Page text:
Cryptocurrency continues to grow in popularity as an investment and a form of payment but it still remains vulnerable to the large-scale fraud schemes and that have plagued the industry since its inception.
A U.K. Court has ordered Bitfinex to freeze bitcoin worth $860,000 after the crypto exchange and blockchain firm Chainalysis traced the funds to a ransomware payment. The judgment is believed to be the first of its kind in finding that cryptocurrencies can be targeted for a proprietary injunction under English common law.
The victim of the ransomware attack had paid $950,000 in bitcoin to the perpetrator through an insurance company, according to a filing England and Wales High Court (Commercial Court). While some of the bitcoin was converted into fiat currency, the remainder appears to have been sent to an address on the Bitfinex platform.
The victim, an unnamed firm, had been told to pay $1.2 million in bitcoin after its computers were hijacked by ransomware. The company’s insurer, which filed the court claim, ultimately paid $950,000 in the form of 109.25 BTC, according to the filing. While some of these funds were converted into fiat and are not traceable, 96 BTC were sent to an address owned by Bitfinex.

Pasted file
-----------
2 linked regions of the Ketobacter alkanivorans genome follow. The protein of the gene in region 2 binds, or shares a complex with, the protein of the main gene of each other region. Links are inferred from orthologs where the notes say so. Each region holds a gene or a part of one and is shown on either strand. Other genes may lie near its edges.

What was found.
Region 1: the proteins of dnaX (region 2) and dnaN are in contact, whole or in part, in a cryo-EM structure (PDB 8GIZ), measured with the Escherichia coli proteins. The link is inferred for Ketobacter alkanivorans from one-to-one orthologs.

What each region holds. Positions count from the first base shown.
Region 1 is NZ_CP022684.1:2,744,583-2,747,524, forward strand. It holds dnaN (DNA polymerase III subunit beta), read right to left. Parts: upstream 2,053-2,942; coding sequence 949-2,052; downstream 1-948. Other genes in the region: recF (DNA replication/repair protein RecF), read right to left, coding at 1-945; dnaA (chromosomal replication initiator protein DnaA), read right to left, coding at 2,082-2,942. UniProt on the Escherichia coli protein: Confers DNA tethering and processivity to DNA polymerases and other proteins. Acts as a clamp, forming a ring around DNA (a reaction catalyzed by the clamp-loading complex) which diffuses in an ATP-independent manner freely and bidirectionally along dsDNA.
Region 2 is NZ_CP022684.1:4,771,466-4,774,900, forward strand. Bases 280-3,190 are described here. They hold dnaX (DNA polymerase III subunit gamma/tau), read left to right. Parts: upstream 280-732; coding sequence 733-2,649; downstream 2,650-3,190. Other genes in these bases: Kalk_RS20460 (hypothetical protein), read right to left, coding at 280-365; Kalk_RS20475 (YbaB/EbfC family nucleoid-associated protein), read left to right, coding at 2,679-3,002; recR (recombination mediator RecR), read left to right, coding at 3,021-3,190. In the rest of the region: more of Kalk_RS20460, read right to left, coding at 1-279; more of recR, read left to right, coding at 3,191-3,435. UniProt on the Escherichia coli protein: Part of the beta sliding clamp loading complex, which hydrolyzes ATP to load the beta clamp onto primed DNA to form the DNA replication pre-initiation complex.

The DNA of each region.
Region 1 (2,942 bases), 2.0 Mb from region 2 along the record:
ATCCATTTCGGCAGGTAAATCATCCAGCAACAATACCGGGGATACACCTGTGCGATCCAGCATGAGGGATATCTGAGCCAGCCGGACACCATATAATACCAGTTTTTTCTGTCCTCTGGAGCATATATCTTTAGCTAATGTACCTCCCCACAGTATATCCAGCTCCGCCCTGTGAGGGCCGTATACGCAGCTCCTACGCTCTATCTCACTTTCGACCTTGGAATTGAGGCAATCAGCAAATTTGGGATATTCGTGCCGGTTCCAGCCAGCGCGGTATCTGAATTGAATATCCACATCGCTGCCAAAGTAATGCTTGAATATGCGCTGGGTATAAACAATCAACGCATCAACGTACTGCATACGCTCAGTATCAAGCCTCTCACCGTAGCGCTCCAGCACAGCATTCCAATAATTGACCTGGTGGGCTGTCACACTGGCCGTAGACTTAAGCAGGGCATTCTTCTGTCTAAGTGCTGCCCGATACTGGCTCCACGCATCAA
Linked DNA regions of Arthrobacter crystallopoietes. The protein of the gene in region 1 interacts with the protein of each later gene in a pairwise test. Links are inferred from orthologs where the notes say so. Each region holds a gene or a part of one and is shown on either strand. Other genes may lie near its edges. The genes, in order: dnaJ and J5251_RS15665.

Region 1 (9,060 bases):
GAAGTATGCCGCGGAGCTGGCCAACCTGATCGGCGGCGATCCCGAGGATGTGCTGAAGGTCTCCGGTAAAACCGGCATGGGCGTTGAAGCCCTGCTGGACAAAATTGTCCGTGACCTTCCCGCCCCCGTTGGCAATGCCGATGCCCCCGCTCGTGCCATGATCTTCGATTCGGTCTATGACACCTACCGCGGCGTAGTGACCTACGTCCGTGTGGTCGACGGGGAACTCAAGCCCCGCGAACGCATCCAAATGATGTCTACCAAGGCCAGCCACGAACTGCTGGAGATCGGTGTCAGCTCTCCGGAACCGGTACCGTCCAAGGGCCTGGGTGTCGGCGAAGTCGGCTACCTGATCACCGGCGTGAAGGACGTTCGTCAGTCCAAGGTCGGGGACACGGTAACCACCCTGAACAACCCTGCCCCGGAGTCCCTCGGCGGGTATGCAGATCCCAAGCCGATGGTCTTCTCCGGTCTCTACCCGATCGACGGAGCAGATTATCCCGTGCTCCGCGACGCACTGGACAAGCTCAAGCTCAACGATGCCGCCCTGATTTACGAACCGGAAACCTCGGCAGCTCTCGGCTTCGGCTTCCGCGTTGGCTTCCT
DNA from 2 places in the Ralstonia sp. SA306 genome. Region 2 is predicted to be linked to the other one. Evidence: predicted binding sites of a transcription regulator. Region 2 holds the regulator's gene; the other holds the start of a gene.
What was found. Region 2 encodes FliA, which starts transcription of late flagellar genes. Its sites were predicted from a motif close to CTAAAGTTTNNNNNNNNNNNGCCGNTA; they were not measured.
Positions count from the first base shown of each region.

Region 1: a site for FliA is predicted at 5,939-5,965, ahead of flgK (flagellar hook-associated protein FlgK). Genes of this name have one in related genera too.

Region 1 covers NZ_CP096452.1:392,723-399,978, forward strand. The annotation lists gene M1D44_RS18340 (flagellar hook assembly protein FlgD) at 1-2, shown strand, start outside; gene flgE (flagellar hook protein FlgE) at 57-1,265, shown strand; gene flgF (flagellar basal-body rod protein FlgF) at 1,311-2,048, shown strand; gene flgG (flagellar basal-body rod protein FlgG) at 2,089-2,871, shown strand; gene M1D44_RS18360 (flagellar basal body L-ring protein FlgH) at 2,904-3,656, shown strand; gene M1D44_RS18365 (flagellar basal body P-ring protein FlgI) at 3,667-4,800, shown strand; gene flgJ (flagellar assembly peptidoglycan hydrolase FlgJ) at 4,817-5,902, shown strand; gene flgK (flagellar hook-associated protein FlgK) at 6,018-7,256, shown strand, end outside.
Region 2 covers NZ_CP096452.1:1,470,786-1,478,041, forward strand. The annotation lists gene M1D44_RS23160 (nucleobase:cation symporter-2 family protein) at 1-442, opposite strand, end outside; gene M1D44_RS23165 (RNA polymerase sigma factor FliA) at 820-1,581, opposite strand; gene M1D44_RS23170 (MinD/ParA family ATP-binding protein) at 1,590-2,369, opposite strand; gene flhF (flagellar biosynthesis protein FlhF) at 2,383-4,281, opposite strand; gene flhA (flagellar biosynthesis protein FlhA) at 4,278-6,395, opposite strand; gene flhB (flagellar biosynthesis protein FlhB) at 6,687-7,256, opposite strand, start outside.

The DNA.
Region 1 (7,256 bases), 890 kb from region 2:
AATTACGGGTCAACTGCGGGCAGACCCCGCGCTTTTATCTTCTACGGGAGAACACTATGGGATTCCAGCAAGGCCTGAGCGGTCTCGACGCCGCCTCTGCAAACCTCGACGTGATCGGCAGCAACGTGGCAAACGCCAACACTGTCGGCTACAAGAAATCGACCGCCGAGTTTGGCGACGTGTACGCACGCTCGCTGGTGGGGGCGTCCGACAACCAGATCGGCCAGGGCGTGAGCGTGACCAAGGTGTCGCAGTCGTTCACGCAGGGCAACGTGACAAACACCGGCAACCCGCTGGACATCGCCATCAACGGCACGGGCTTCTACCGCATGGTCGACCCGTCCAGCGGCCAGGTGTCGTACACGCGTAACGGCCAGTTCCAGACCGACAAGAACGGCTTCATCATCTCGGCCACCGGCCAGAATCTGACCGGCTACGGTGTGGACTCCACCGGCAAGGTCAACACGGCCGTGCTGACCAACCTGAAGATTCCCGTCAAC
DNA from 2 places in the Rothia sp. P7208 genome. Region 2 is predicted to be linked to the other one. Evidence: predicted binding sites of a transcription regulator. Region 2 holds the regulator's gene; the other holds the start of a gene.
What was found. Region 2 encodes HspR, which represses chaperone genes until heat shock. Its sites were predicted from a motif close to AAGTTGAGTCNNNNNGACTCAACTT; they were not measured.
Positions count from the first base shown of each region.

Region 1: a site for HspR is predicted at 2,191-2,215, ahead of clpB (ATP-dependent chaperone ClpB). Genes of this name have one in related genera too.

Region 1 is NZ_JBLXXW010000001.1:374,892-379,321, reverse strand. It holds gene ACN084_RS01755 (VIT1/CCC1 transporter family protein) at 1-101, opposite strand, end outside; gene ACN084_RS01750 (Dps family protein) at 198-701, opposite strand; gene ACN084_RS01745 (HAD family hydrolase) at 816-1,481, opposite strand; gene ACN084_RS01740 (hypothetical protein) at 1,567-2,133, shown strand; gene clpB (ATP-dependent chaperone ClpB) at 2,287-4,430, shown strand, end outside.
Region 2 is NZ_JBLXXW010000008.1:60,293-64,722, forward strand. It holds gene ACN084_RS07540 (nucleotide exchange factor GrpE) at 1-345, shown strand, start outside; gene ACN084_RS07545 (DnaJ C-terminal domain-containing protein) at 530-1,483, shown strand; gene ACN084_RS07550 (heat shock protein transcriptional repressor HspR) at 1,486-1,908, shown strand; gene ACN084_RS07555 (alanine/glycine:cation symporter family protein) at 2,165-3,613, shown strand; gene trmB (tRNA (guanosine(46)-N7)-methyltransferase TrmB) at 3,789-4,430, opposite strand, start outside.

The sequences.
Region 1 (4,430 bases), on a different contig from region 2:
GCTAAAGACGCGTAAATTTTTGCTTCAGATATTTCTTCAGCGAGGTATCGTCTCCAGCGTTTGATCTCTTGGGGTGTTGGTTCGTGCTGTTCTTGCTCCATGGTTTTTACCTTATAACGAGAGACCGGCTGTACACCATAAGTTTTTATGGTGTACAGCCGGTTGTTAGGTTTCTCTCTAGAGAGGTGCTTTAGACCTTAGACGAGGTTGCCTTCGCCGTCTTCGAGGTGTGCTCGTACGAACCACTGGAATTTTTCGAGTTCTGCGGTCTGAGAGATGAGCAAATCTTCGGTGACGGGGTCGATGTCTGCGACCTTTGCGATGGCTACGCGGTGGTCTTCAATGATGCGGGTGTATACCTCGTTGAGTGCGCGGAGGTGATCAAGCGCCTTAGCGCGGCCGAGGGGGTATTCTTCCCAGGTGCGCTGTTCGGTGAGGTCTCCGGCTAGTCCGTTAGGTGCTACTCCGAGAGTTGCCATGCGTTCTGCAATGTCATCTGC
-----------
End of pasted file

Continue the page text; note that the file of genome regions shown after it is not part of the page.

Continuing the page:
Hackers managed to bypass the firm’s firewall and anti-virus software in October to install BitPaymer, a malware that encrypted the company’s computer systems and thus prevented it from running its business.
In a statement, Chainalysis Director of Communications Maddie Kennedy said “a leading cyber insurer used Chainalysis software to investigate ransomware payments made on behalf of their clients and trace the flow of funds from the point of extortion to known services such as exchanges.”